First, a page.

Enforcing Lead Regulations
Renovating a home can be an exciting journey but it can also complicate things. One of the problems that may arise when renovating a home is testing if a house has lead paint. Many homes that were built before 1978 may have lead paint on the walls, doors, windows, and sills and can be dangerous. The Environmental Protection Agency has dedicated a section of their website that explains more about lead poisoning and also has information on the EPA Lead Renovation, Repair and Painting (RRP) Program . Enforcing lead regulations is important to avoid major problems and lawsuits.
The EPA also has information on the Lead-Safe Certification Program. Your firm must be certified and employees must also be trained.
Having this all in mind, there are still companies that are not certified and continue to operate without training or certifications without also knowing the potential harm. Renovation activities that include sanding, cutting and demolition can create lead dust and chips that can contaminate a home's surface. When families and workers are expose to the debris, they can begin to see damaging effects to their health.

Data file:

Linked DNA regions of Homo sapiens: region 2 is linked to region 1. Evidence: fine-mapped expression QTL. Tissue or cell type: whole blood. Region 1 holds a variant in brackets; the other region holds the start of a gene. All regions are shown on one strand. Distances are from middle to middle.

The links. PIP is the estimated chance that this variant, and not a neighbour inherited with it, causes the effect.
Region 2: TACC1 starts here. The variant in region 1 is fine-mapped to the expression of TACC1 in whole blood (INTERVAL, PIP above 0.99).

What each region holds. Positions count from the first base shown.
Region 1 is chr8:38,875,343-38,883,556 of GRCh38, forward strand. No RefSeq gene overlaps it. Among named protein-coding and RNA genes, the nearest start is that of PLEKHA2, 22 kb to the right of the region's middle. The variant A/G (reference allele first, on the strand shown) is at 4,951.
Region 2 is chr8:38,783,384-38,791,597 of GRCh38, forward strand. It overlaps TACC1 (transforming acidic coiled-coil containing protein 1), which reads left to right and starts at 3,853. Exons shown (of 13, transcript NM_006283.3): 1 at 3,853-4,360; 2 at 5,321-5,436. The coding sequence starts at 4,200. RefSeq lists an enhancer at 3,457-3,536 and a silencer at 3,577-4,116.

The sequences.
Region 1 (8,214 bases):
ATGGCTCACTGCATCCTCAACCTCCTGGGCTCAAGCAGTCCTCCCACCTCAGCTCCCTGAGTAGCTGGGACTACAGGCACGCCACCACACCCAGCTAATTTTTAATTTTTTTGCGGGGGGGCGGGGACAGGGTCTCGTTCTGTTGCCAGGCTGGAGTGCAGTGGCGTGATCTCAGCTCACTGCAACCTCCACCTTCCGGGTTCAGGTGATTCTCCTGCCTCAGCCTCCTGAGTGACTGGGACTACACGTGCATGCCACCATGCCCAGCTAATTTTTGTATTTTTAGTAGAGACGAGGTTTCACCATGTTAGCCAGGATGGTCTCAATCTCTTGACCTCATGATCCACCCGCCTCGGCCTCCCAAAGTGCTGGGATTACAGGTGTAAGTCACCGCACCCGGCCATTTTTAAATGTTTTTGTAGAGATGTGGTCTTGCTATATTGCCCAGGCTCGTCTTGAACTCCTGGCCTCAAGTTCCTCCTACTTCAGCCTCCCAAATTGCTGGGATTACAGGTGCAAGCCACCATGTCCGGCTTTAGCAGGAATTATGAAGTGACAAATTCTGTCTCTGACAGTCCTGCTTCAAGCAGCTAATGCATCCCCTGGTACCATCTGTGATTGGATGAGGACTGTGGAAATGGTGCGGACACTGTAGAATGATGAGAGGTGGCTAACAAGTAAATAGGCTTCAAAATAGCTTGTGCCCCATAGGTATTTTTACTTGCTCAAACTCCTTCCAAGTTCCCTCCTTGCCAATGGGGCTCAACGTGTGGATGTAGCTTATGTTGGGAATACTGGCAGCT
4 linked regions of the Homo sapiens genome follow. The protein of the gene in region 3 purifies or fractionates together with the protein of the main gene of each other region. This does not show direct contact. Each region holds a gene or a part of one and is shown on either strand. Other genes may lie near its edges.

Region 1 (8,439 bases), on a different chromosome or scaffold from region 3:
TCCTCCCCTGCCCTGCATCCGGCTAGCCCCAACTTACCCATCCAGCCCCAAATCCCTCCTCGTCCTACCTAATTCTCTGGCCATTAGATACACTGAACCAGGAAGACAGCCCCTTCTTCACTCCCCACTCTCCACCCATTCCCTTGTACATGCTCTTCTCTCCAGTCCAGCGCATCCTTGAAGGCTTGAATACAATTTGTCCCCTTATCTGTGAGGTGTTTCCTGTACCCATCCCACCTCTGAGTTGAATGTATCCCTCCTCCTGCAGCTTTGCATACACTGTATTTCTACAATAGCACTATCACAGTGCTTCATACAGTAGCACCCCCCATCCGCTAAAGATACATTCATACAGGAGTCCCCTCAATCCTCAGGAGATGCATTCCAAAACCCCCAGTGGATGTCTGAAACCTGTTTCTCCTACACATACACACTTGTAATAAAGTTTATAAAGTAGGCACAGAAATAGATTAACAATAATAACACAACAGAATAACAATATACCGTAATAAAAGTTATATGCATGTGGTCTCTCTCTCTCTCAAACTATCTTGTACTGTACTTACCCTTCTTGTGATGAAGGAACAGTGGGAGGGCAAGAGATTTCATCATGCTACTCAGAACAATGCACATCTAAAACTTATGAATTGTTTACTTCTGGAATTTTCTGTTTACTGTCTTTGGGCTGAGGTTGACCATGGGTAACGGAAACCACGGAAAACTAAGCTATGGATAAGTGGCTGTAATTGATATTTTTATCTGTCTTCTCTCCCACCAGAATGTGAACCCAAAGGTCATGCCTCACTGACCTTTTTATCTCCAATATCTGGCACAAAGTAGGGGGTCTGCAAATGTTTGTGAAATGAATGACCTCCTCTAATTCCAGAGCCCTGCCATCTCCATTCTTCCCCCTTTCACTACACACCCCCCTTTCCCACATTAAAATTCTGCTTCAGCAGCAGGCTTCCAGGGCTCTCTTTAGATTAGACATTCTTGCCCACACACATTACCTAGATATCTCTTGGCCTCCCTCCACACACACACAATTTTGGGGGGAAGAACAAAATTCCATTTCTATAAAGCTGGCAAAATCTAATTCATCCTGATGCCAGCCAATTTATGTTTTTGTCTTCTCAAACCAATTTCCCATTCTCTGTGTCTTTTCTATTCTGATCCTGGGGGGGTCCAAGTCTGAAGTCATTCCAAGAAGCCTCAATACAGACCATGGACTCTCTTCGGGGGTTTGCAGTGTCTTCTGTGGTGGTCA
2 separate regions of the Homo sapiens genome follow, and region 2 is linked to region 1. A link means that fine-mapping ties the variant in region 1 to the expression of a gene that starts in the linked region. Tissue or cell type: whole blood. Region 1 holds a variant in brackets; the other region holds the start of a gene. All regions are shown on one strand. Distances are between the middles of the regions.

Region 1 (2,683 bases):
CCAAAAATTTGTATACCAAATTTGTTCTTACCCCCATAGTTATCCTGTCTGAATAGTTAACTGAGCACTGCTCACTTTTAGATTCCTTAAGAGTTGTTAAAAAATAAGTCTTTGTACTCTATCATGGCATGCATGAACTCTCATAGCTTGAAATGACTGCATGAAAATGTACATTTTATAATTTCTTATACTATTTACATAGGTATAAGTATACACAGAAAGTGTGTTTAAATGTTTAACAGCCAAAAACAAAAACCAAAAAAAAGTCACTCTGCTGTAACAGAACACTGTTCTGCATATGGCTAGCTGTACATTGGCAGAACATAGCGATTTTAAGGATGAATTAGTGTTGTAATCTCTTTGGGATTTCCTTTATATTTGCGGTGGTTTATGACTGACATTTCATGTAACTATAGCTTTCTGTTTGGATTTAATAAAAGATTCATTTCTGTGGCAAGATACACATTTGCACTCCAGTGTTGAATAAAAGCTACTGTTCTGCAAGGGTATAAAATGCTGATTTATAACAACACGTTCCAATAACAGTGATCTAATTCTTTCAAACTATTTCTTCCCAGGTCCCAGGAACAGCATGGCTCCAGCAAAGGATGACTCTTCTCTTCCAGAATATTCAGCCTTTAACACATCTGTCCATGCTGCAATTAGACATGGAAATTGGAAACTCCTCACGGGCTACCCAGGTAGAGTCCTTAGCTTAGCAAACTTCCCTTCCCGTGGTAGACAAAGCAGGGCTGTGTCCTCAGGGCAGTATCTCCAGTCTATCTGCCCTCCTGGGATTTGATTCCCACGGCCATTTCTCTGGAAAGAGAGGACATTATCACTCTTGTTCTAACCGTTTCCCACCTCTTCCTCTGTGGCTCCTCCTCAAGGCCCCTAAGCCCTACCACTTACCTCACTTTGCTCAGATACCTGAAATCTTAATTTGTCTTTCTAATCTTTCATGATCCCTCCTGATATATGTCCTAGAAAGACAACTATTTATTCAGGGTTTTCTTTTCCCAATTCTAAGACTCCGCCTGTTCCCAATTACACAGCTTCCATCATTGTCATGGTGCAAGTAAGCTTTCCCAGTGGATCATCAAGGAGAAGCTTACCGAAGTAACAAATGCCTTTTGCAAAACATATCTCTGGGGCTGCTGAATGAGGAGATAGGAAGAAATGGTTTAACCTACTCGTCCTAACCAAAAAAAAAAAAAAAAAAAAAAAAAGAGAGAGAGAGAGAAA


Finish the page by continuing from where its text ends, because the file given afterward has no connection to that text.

The EPA states, " There is no level of lead in blood that has been identified as safe for children." Companies who do not obtain certification, proper training and do not put up hazardous signs will get fined.
The EPA recently released a newsletter that talks about a Bay Area that renovated a home but failed to follow the RRP Program, was not certified and their employees were not trained to work with lead based paint projects. As a result, the company was fined $51,000.
Remember there is no safe levels of lead and lead poisoning has the potential for long term effects and those who own and operate and fail to protect their employees can face fines and lawsuits. Lead poisoning can be preventable if we educate ourselves and others.
Download a free copy of our Asbestos, Lead Paint & Mold eBook to learn how to mitigate the liability risks associated with common environmental threats found in residential properties.